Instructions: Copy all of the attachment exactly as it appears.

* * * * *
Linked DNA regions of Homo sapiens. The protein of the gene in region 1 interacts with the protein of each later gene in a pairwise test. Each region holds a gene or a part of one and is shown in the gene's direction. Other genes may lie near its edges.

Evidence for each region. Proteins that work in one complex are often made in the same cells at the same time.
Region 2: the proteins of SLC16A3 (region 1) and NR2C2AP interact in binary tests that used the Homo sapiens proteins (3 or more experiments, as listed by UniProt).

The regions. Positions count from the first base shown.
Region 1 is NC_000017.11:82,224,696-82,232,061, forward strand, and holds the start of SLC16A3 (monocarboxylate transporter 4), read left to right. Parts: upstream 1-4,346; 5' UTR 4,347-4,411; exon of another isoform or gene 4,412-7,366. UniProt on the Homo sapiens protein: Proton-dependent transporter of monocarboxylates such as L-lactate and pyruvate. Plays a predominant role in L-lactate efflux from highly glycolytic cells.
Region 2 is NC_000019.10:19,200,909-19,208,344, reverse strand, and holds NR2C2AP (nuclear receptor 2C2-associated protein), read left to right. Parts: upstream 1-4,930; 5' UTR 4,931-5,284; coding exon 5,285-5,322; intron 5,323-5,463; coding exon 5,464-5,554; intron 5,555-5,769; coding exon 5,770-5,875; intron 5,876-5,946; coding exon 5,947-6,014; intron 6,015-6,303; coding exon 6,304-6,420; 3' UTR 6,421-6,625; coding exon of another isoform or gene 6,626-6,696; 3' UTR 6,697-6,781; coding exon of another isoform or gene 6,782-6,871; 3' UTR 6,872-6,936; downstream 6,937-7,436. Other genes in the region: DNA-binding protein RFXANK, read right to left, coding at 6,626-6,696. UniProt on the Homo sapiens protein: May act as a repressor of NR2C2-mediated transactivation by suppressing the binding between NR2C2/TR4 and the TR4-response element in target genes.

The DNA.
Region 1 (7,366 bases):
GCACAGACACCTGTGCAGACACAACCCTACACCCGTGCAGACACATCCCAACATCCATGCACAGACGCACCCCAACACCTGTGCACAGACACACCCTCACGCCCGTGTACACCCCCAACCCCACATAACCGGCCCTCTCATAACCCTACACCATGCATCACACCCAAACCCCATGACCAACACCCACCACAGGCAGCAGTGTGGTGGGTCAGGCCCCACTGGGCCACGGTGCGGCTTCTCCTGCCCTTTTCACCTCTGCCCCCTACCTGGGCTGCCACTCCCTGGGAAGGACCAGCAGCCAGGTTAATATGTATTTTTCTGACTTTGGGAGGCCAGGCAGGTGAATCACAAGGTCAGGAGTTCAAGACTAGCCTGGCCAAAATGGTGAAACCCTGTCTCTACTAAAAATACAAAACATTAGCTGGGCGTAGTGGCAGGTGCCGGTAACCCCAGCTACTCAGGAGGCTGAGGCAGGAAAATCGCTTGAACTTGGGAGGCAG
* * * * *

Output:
Linked DNA regions of Homo sapiens. The protein of the gene in region 1 interacts with the protein of each later gene in a pairwise test. Each region holds a gene or a part of one and is shown in the gene's direction. Other genes may lie near its edges.

Evidence for each region. Proteins that work in one complex are often made in the same cells at the same time.
Region 2: the proteins of SLC16A3 (region 1) and NR2C2AP interact in binary tests that used the Homo sapiens proteins (3 or more experiments, as listed by UniProt).

The regions. Positions count from the first base shown.
Region 1 is NC_000017.11:82,224,696-82,232,061, forward strand, and holds the start of SLC16A3 (monocarboxylate transporter 4), read left to right. Parts: upstream 1-4,346; 5' UTR 4,347-4,411; exon of another isoform or gene 4,412-7,366. UniProt on the Homo sapiens protein: Proton-dependent transporter of monocarboxylates such as L-lactate and pyruvate. Plays a predominant role in L-lactate efflux from highly glycolytic cells.
Region 2 is NC_000019.10:19,200,909-19,208,344, reverse strand, and holds NR2C2AP (nuclear receptor 2C2-associated protein), read left to right. Parts: upstream 1-4,930; 5' UTR 4,931-5,284; coding exon 5,285-5,322; intron 5,323-5,463; coding exon 5,464-5,554; intron 5,555-5,769; coding exon 5,770-5,875; intron 5,876-5,946; coding exon 5,947-6,014; intron 6,015-6,303; coding exon 6,304-6,420; 3' UTR 6,421-6,625; coding exon of another isoform or gene 6,626-6,696; 3' UTR 6,697-6,781; coding exon of another isoform or gene 6,782-6,871; 3' UTR 6,872-6,936; downstream 6,937-7,436. Other genes in the region: DNA-binding protein RFXANK, read right to left, coding at 6,626-6,696. UniProt on the Homo sapiens protein: May act as a repressor of NR2C2-mediated transactivation by suppressing the binding between NR2C2/TR4 and the TR4-response element in target genes.

The DNA.
Region 1 (7,366 bases):
GCACAGACACCTGTGCAGACACAACCCTACACCCGTGCAGACACATCCCAACATCCATGCACAGACGCACCCCAACACCTGTGCACAGACACACCCTCACGCCCGTGTACACCCCCAACCCCACATAACCGGCCCTCTCATAACCCTACACCATGCATCACACCCAAACCCCATGACCAACACCCACCACAGGCAGCAGTGTGGTGGGTCAGGCCCCACTGGGCCACGGTGCGGCTTCTCCTGCCCTTTTCACCTCTGCCCCCTACCTGGGCTGCCACTCCCTGGGAAGGACCAGCAGCCAGGTTAATATGTATTTTTCTGACTTTGGGAGGCCAGGCAGGTGAATCACAAGGTCAGGAGTTCAAGACTAGCCTGGCCAAAATGGTGAAACCCTGTCTCTACTAAAAATACAAAACATTAGCTGGGCGTAGTGGCAGGTGCCGGTAACCCCAGCTACTCAGGAGGCTGAGGCAGGAAAATCGCTTGAACTTGGGAGGCAG